When the police don’t have enough evidence to get a search warrant, they sometimes employ a procedure they have nicknamed “knock and talk” to investigate further. Courts have ruled that a police officer has the same right as an everyday citizen (for example, a girl scout selling cookies) to visit your house, knock on your front door, and ask to speak with you. Unfortunately, abuses of the “knock and talk” technique have become rampant.

In 2016 the ACLU of Michigan filed a friend-of-the-court brief in the Michigan Supreme Court, arguing that a so-called “knock and talk” violates the Fourth Amendment when it is conducted in the middle of the night.

In 2017 the Michigan Supreme Court agreed with us and held that the police were trespassing, and therefore violating the Fourth Amendment, when they woke up suspects and their families in the middle of the night to interrogate them in their homes. Following additional proceedings on remand, in June 2019 the prosecutor asked the U.S. Supreme Court to review the Michigan Supreme Court’s ruling and we provided direct representation in opposing Supreme Court review. In October 2019 the Supreme Court denied the prosecutor’s petition.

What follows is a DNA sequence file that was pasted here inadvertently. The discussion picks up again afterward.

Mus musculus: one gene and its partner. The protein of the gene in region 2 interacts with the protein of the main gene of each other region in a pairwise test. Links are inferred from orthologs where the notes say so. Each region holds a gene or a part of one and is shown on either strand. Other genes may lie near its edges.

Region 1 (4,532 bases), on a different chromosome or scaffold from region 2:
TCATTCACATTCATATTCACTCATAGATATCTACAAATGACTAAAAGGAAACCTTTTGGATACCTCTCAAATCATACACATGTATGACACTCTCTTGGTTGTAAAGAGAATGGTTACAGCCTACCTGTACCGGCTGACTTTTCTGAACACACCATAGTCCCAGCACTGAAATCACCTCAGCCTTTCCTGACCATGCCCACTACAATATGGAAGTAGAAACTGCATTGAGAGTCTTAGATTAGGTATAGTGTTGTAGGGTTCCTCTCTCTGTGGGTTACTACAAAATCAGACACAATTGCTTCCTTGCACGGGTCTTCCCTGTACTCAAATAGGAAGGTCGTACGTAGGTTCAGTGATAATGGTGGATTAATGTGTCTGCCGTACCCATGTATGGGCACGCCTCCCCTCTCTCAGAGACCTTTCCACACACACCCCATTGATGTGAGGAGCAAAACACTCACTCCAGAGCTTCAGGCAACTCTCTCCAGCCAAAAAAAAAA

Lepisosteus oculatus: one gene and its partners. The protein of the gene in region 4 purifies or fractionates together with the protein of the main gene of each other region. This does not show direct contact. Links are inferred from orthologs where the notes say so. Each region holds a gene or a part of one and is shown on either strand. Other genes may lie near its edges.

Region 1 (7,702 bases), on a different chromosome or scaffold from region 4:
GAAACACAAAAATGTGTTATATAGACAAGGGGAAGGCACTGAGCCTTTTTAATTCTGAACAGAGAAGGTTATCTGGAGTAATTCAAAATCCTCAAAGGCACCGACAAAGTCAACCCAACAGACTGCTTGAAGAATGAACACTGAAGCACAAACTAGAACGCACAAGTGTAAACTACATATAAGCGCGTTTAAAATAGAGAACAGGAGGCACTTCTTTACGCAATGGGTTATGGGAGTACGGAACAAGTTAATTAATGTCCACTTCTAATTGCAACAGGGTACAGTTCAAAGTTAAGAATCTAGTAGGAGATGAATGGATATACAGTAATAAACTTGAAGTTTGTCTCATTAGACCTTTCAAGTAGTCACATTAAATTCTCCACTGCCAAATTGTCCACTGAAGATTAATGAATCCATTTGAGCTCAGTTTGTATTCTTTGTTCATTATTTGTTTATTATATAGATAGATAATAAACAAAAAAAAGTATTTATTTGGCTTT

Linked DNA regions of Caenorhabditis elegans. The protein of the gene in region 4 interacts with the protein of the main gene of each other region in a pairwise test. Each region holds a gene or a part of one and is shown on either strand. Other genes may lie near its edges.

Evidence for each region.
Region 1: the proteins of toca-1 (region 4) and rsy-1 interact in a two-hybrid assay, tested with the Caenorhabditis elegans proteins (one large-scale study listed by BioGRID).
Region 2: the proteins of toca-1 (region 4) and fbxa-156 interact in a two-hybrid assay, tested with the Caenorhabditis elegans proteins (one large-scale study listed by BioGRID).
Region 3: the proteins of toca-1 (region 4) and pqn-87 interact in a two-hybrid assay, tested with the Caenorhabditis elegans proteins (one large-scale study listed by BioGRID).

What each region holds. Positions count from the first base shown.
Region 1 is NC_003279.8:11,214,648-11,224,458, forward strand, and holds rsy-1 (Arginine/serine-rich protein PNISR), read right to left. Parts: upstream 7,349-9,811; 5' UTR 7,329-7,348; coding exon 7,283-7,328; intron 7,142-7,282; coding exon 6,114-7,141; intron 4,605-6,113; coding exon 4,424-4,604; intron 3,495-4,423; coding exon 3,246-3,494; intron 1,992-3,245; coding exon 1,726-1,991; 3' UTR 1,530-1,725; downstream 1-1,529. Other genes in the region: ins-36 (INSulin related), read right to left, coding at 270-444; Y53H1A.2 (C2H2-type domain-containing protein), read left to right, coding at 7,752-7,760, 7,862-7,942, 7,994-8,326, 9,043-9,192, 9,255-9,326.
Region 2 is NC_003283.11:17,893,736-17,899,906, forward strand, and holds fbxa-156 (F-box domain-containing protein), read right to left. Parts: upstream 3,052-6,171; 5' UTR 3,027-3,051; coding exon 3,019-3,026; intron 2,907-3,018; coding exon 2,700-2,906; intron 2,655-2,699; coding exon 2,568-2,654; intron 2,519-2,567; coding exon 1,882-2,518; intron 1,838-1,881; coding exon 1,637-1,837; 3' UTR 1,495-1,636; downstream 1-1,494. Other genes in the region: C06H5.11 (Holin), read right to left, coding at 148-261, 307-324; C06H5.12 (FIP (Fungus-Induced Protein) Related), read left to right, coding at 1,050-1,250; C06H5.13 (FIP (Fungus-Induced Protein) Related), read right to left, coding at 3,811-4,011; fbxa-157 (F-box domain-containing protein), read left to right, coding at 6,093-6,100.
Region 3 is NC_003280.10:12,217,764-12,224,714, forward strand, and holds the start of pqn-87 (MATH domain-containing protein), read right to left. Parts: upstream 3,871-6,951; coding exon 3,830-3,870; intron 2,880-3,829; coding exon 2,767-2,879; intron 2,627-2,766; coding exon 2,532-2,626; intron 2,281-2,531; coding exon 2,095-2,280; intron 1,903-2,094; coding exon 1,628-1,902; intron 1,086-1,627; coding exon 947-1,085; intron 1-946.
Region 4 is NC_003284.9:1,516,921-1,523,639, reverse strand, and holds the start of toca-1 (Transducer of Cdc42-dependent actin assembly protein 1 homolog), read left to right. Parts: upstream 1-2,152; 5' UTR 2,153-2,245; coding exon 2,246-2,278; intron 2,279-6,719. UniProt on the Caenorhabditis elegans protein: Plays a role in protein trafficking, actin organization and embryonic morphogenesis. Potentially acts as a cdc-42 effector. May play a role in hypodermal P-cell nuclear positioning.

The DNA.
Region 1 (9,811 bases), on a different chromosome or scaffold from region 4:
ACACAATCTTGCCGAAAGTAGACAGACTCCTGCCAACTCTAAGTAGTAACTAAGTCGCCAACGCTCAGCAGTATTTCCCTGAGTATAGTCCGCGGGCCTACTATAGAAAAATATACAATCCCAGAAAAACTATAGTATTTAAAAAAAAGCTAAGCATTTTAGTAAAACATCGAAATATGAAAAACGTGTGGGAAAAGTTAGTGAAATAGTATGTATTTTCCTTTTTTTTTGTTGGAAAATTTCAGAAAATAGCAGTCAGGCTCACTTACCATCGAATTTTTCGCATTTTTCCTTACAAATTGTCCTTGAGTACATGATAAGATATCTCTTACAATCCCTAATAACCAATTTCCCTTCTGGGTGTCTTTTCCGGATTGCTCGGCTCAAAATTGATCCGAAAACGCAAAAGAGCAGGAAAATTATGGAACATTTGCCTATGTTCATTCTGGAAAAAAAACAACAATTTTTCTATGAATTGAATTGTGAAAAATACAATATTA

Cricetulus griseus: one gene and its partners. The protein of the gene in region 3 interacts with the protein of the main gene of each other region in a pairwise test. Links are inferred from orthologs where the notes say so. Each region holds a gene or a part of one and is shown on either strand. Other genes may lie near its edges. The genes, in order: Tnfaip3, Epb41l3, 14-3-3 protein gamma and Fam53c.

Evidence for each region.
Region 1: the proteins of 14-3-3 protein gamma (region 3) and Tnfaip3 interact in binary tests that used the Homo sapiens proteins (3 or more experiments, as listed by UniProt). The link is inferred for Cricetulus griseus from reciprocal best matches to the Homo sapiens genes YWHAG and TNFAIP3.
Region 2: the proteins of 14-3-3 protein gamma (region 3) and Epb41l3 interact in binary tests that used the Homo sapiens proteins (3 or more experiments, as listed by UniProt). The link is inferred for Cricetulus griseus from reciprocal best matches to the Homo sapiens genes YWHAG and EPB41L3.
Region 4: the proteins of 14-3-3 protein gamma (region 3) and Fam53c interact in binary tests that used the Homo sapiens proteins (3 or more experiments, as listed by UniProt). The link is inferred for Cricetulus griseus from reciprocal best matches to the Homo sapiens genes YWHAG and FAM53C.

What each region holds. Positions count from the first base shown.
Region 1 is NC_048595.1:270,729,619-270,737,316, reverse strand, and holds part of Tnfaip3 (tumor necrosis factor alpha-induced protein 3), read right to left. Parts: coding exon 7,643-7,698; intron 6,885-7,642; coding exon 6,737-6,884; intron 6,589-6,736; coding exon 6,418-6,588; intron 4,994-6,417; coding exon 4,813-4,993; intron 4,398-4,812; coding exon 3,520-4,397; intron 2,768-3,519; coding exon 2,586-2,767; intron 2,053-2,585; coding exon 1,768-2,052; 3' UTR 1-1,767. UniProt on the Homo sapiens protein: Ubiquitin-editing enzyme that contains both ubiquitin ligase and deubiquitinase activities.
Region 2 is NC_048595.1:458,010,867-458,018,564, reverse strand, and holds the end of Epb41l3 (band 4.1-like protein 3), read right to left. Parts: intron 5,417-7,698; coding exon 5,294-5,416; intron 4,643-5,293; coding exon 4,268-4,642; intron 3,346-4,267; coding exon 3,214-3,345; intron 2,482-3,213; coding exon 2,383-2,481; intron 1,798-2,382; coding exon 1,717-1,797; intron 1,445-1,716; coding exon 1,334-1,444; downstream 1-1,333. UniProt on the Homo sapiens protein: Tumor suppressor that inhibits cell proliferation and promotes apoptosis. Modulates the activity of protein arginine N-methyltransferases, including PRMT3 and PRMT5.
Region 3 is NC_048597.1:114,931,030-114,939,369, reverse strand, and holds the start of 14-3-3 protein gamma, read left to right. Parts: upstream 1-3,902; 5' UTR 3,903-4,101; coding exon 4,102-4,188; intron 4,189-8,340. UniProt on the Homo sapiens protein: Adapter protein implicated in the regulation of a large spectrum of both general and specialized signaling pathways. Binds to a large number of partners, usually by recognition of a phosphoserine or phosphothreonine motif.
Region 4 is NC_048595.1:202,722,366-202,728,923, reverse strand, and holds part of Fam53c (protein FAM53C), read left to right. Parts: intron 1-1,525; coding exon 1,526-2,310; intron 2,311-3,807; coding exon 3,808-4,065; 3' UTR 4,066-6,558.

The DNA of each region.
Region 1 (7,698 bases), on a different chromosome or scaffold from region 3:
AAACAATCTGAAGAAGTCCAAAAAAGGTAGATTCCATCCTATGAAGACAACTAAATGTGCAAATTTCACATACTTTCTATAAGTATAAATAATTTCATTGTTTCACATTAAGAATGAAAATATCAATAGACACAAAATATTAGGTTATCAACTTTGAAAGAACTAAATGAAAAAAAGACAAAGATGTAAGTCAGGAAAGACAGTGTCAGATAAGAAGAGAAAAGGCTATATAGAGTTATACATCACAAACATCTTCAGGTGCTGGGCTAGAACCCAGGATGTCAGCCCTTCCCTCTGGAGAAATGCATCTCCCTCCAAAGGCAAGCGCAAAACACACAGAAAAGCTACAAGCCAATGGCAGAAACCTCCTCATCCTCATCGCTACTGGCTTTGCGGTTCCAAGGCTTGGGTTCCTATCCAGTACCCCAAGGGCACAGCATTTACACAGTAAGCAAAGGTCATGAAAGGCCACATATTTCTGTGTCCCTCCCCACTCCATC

(People v. Frederick; ACLU Attorney Dan Korobkin; Cooperating Attorney David Moran of U-M Law School; co-counsel John Minock and Brad Hall of Criminal Defense Attorneys of Michigan.)